Ordinarily, being conservative is about favouring the old over the new, conserving what has been passed down from previous generations and being cautious about change.
The more extreme Anglican so-called conservatives however have been so keen to "purify" the communion of what they see as undesirable that they have pushed for radical reform.
Largely in response to their demands, the Archbishop of Canterbury is calling for stricter limits to the freedom of member churches, though this proposal has met with strong objections from many in the Church of England and beyond.
These Anglican "conservatives" are perhaps best-known for their hostility to same-sex partnerships. Yet some are also passionately anti-Islamic. Archbishop Peter Akinola, for instance, as well as being vocally anti-gay, appears to believe that in the Muslim-Christian conflict in Nigeria, communal violence can sometimes be justified.
The Convocation of Anglicans in North America (CANA), which he helped to create, is part of an alliance which seeks to undermine the current leadership of the Episcopal Church. It has launched a "Church and Islam" website, which claims that "The so called 'moderate Islam' within America is no more moderate than the militant Islam of Saudi Arabia … Across the United States and throughout Europe a resurgent Islam has successfully strategised to infiltrate the church and win the loyalty and trust of large numbers of church-goers", and states that "Polite multifaith conversations must never become a substitute for the proclamation of the historic Christian message which we in the American church must assertively declare and defend."
The former Bishop of Rochester, Michael Nazir-Ali, is to deliver a lecture in the US on "Aggressive Secularism, Multiculturalism, and the Islamist Threat to Western Culture and Society".
Especially when competition for resources and opportunities is intense, it is all too easy for other communities and countries to be demonised. And the search for a scapegoat for the nation's ills is common to many kinds of society, including those that are irreligious.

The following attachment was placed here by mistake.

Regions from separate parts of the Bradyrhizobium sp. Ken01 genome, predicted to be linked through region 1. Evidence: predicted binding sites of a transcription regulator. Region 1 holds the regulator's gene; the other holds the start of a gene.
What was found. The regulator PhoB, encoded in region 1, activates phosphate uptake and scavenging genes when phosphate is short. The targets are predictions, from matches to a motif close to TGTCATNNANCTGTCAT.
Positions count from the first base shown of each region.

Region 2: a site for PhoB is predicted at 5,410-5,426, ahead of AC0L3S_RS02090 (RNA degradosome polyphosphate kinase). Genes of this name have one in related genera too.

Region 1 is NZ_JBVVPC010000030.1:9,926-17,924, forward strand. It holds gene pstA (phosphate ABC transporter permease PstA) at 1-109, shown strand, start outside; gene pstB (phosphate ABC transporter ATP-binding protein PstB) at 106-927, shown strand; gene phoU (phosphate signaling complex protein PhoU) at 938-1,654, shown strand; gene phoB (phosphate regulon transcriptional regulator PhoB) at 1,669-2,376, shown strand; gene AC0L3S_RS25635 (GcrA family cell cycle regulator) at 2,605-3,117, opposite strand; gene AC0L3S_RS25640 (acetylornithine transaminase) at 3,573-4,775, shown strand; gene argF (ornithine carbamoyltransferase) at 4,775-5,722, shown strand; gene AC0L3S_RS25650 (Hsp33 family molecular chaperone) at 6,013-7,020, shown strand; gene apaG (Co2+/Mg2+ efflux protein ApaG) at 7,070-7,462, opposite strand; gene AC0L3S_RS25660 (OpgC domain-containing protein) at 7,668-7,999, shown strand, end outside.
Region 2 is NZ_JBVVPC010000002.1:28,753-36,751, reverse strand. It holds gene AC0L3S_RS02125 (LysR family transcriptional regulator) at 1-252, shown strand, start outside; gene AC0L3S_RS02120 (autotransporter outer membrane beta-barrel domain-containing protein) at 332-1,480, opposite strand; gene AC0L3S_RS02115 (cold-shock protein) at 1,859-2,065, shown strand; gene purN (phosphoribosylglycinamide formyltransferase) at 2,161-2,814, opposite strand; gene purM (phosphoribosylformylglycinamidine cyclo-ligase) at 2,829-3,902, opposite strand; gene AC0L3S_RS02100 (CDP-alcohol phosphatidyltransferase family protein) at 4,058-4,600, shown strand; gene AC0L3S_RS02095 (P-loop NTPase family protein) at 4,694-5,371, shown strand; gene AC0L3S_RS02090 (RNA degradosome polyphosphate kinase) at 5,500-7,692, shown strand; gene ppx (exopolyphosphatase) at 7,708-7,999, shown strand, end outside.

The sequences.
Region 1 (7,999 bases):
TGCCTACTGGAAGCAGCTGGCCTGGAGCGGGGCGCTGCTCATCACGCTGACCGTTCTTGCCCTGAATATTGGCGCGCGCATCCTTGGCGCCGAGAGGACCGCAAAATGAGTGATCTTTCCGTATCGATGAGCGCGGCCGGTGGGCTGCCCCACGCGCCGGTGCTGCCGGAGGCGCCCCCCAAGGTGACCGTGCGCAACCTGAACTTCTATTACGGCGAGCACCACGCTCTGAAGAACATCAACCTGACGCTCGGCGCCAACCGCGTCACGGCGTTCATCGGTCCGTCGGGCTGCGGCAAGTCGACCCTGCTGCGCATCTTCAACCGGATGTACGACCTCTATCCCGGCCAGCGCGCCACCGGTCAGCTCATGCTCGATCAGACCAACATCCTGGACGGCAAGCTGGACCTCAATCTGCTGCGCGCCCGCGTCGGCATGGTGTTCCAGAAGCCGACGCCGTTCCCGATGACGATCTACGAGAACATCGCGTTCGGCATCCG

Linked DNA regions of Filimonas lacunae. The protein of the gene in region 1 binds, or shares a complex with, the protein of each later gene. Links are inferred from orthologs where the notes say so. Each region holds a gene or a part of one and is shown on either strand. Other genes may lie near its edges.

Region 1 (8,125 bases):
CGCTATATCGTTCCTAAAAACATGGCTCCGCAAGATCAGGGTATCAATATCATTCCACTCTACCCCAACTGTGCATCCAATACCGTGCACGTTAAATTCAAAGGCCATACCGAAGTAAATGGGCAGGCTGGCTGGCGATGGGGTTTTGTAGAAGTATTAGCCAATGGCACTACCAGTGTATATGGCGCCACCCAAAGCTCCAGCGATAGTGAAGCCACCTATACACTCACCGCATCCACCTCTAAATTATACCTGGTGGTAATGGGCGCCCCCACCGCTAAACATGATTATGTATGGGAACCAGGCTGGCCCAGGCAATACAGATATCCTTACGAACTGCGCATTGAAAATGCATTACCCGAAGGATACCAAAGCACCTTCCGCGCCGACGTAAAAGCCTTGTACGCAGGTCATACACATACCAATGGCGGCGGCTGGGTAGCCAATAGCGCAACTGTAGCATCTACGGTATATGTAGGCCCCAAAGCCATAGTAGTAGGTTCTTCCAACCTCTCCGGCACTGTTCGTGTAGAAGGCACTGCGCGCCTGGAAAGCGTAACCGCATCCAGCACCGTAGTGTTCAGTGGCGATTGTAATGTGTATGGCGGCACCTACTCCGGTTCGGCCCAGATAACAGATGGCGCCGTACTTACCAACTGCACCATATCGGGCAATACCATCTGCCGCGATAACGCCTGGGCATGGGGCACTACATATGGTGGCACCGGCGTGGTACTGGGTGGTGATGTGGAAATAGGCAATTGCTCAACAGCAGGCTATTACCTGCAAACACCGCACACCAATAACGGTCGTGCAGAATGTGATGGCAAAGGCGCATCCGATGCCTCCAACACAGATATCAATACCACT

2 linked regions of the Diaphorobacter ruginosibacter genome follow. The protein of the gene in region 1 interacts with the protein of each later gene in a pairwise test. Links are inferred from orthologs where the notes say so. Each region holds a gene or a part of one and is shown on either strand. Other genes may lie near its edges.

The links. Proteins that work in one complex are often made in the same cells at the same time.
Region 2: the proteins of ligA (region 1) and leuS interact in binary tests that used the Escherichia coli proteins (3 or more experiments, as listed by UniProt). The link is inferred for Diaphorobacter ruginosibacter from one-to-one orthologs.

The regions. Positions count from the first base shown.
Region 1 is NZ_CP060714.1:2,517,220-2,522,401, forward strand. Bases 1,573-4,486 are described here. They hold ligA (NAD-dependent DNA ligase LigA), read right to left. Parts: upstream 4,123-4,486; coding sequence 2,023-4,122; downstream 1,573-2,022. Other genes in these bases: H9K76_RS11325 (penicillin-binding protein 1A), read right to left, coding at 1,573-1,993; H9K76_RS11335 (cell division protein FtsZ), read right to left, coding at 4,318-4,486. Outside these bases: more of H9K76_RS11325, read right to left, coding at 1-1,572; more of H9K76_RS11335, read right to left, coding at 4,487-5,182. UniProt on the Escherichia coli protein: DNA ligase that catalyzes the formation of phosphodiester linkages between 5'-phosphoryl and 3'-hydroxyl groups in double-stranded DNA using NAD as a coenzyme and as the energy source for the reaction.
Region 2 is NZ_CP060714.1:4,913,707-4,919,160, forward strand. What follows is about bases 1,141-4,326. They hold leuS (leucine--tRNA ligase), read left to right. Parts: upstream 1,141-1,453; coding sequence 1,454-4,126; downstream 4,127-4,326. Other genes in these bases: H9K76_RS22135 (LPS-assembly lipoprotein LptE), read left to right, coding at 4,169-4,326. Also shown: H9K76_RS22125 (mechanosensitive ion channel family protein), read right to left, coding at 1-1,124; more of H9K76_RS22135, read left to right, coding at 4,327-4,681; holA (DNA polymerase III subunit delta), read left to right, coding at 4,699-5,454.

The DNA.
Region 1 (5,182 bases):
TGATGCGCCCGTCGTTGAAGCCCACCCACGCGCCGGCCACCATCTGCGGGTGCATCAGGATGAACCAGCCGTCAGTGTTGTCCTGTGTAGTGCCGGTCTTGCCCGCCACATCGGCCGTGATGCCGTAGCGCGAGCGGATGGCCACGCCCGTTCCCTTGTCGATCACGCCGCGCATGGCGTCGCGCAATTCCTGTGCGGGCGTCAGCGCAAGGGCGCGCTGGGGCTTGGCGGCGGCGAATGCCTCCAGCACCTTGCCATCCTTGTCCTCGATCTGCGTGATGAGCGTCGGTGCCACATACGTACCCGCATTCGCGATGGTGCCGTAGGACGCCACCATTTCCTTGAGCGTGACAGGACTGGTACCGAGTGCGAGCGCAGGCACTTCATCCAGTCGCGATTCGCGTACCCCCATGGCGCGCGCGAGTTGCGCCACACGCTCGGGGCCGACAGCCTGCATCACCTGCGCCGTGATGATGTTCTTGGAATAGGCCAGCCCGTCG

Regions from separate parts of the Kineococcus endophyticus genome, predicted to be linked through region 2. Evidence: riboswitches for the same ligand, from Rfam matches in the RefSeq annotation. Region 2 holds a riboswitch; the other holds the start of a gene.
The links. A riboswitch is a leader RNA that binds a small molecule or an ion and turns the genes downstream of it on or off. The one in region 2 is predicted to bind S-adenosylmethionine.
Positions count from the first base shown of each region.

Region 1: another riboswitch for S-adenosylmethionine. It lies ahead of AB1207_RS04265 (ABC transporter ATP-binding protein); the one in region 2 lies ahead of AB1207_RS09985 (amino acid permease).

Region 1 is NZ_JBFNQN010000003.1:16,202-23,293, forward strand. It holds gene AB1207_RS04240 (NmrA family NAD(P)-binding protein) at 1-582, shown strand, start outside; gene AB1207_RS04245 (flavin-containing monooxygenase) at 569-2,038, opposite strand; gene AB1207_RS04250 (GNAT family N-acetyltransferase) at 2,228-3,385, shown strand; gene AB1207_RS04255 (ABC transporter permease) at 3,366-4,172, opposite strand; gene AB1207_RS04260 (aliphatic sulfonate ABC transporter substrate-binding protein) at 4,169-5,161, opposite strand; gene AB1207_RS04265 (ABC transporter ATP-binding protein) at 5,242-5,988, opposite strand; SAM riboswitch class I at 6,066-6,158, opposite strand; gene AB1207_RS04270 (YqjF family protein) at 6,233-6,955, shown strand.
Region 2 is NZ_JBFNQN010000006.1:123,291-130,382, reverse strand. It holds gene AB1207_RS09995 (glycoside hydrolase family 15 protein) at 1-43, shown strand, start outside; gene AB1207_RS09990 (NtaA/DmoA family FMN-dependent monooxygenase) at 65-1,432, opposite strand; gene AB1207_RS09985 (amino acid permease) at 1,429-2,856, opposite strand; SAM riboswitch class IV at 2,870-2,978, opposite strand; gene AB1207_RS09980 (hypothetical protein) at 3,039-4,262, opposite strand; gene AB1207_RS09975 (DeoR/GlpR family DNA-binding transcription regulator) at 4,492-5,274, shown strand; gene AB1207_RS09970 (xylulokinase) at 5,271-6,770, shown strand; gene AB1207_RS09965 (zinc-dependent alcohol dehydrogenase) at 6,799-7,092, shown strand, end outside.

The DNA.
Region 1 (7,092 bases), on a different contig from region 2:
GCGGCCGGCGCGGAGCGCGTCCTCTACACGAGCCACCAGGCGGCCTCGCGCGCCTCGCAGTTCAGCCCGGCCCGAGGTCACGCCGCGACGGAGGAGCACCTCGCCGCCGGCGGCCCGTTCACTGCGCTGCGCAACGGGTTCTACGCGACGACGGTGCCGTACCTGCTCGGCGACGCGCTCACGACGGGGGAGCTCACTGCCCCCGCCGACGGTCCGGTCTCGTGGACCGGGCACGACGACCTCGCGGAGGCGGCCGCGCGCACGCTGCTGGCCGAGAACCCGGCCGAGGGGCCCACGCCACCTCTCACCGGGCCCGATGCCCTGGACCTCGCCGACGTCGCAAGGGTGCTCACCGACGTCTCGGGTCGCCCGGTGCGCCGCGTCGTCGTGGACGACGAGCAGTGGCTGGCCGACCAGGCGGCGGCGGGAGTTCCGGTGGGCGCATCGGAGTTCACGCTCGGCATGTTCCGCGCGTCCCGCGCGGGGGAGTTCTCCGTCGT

So it is not surprising if in some places, including parts of the west, sizeable numbers might be persuaded that Islam as a whole is a threat (not just a minority of Muslims who are extremists).
Yet in the UK, at least, many Anglicans would be uneasy at such rhetoric. To begin with, the notion that there is no such thing as moderate Islam simply does not fit many people's experience.
The claims made by ultra-conservatives such as Akinola that the "practice of homosexuality" is "a terrible violation of the harmony of the eco-system of which mankind is a part", a "self-centred perversion" and "an assault on the sovereignty of God" are unlikely to convince many people with openly gay and lesbian relatives and friends.
Similarly, overblown attacks on Islam may seem offensive to Anglicans who are close to Muslims and know the stereotypes to be untrue.
Besides, many Anglicans horrified by abuses against Christians by Muslim fanatics in Pakistan, Sudan and elsewhere, were also revolted by the expulsion and mass murder of Muslims in Bosnia by fighters inspired by a distorted version of Christianity.
It is all too easy to project evil on to another group, harder to acknowledge that it may be found in one's own community and self. In the Gospels Jesus urges his followers not to be so fixed on the speck in someone's else's eye that they do not notice the log in their own and warns of evil thoughts in the human heart which, if unchecked, may result in harming others.
This does not mean that injustice should not be resisted, but regarding people as good or bad simply on the basis of religion or ideology is risky.
Many Anglicans, including moderate conservatives, are too conscious of their own need to be delivered "from envy, hatred, and malice, and all uncharitableness" (in the words of the Litany) to be attracted by the simplistic approach of the radical reformers who misleadingly call themselves "conservatives" or "traditionalists".
Their campaigning has to some extent paid off. Yet, in the longer term, many Anglicans in the UK and elsewhere will hold on to values which are at odds with those of the conservatives striving to reshape the communion.
(c) Savitri Hensman was born in Sri Lanka. She works in the voluntary sector in community care and equalities in the UK and she is also a respected writer on Christianity and social justice. She is an Ekklesia associate. This article is adapted with acknowledgements from her Guardian Comment-is-Free column.